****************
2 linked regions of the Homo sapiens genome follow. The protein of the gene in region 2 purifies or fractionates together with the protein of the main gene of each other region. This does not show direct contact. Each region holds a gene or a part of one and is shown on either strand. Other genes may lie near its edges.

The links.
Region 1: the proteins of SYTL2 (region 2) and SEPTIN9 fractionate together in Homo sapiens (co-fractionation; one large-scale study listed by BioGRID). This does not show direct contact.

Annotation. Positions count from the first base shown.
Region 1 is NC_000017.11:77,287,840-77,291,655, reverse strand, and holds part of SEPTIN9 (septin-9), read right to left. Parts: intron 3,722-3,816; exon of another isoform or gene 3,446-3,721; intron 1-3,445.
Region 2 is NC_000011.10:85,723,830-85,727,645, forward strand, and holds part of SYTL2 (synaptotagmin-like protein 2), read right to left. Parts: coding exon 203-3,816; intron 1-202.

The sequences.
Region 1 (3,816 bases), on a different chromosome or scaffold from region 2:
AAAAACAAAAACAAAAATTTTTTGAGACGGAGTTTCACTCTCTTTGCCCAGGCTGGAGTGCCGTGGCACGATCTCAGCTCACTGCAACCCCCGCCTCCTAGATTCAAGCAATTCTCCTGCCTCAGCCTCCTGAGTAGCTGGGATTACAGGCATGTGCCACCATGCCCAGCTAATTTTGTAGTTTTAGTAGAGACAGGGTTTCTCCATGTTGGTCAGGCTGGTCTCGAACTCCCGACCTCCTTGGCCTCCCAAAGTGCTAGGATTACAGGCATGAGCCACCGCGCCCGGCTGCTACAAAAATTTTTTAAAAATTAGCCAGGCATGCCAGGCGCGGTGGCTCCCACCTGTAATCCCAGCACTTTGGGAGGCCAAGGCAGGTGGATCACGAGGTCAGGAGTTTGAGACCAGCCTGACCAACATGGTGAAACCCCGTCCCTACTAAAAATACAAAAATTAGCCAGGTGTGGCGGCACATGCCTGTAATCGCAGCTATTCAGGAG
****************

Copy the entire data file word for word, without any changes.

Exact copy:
2 linked regions of the Homo sapiens genome follow. The protein of the gene in region 2 purifies or fractionates together with the protein of the main gene of each other region. This does not show direct contact. Each region holds a gene or a part of one and is shown on either strand. Other genes may lie near its edges.

The links.
Region 1: the proteins of SYTL2 (region 2) and SEPTIN9 fractionate together in Homo sapiens (co-fractionation; one large-scale study listed by BioGRID). This does not show direct contact.

Annotation. Positions count from the first base shown.
Region 1 is NC_000017.11:77,287,840-77,291,655, reverse strand, and holds part of SEPTIN9 (septin-9), read right to left. Parts: intron 3,722-3,816; exon of another isoform or gene 3,446-3,721; intron 1-3,445.
Region 2 is NC_000011.10:85,723,830-85,727,645, forward strand, and holds part of SYTL2 (synaptotagmin-like protein 2), read right to left. Parts: coding exon 203-3,816; intron 1-202.

The sequences.
Region 1 (3,816 bases), on a different chromosome or scaffold from region 2:
AAAAACAAAAACAAAAATTTTTTGAGACGGAGTTTCACTCTCTTTGCCCAGGCTGGAGTGCCGTGGCACGATCTCAGCTCACTGCAACCCCCGCCTCCTAGATTCAAGCAATTCTCCTGCCTCAGCCTCCTGAGTAGCTGGGATTACAGGCATGTGCCACCATGCCCAGCTAATTTTGTAGTTTTAGTAGAGACAGGGTTTCTCCATGTTGGTCAGGCTGGTCTCGAACTCCCGACCTCCTTGGCCTCCCAAAGTGCTAGGATTACAGGCATGAGCCACCGCGCCCGGCTGCTACAAAAATTTTTTAAAAATTAGCCAGGCATGCCAGGCGCGGTGGCTCCCACCTGTAATCCCAGCACTTTGGGAGGCCAAGGCAGGTGGATCACGAGGTCAGGAGTTTGAGACCAGCCTGACCAACATGGTGAAACCCCGTCCCTACTAAAAATACAAAAATTAGCCAGGTGTGGCGGCACATGCCTGTAATCGCAGCTATTCAGGAG